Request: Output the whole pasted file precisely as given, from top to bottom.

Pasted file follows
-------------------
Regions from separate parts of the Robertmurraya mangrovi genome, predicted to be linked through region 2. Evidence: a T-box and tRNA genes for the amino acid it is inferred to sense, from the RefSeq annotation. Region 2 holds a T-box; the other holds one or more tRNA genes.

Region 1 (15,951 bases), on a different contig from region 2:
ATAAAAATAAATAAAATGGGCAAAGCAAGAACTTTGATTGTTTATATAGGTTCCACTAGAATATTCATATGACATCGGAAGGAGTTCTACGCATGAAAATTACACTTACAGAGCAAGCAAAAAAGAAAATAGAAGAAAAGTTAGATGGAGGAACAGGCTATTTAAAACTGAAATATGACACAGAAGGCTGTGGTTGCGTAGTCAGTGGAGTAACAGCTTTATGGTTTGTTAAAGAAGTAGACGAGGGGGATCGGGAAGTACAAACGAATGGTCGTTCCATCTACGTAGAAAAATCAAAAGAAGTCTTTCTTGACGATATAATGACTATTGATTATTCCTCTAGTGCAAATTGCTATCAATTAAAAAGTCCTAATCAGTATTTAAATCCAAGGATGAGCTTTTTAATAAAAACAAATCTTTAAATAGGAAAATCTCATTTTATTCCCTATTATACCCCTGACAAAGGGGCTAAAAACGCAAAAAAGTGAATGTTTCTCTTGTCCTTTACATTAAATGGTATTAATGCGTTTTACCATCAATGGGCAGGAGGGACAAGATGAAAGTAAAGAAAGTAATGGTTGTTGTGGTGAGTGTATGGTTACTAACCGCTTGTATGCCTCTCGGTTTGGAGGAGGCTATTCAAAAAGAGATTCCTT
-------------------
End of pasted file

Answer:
Regions from separate parts of the Robertmurraya mangrovi genome, predicted to be linked through region 2. Evidence: a T-box and tRNA genes for the amino acid it is inferred to sense, from the RefSeq annotation. Region 2 holds a T-box; the other holds one or more tRNA genes.

Region 1 (15,951 bases), on a different contig from region 2:
ATAAAAATAAATAAAATGGGCAAAGCAAGAACTTTGATTGTTTATATAGGTTCCACTAGAATATTCATATGACATCGGAAGGAGTTCTACGCATGAAAATTACACTTACAGAGCAAGCAAAAAAGAAAATAGAAGAAAAGTTAGATGGAGGAACAGGCTATTTAAAACTGAAATATGACACAGAAGGCTGTGGTTGCGTAGTCAGTGGAGTAACAGCTTTATGGTTTGTTAAAGAAGTAGACGAGGGGGATCGGGAAGTACAAACGAATGGTCGTTCCATCTACGTAGAAAAATCAAAAGAAGTCTTTCTTGACGATATAATGACTATTGATTATTCCTCTAGTGCAAATTGCTATCAATTAAAAAGTCCTAATCAGTATTTAAATCCAAGGATGAGCTTTTTAATAAAAACAAATCTTTAAATAGGAAAATCTCATTTTATTCCCTATTATACCCCTGACAAAGGGGCTAAAAACGCAAAAAAGTGAATGTTTCTCTTGTCCTTTACATTAAATGGTATTAATGCGTTTTACCATCAATGGGCAGGAGGGACAAGATGAAAGTAAAGAAAGTAATGGTTGTTGTGGTGAGTGTATGGTTACTAACCGCTTGTATGCCTCTCGGTTTGGAGGAGGCTATTCAAAAAGAGATTCCTT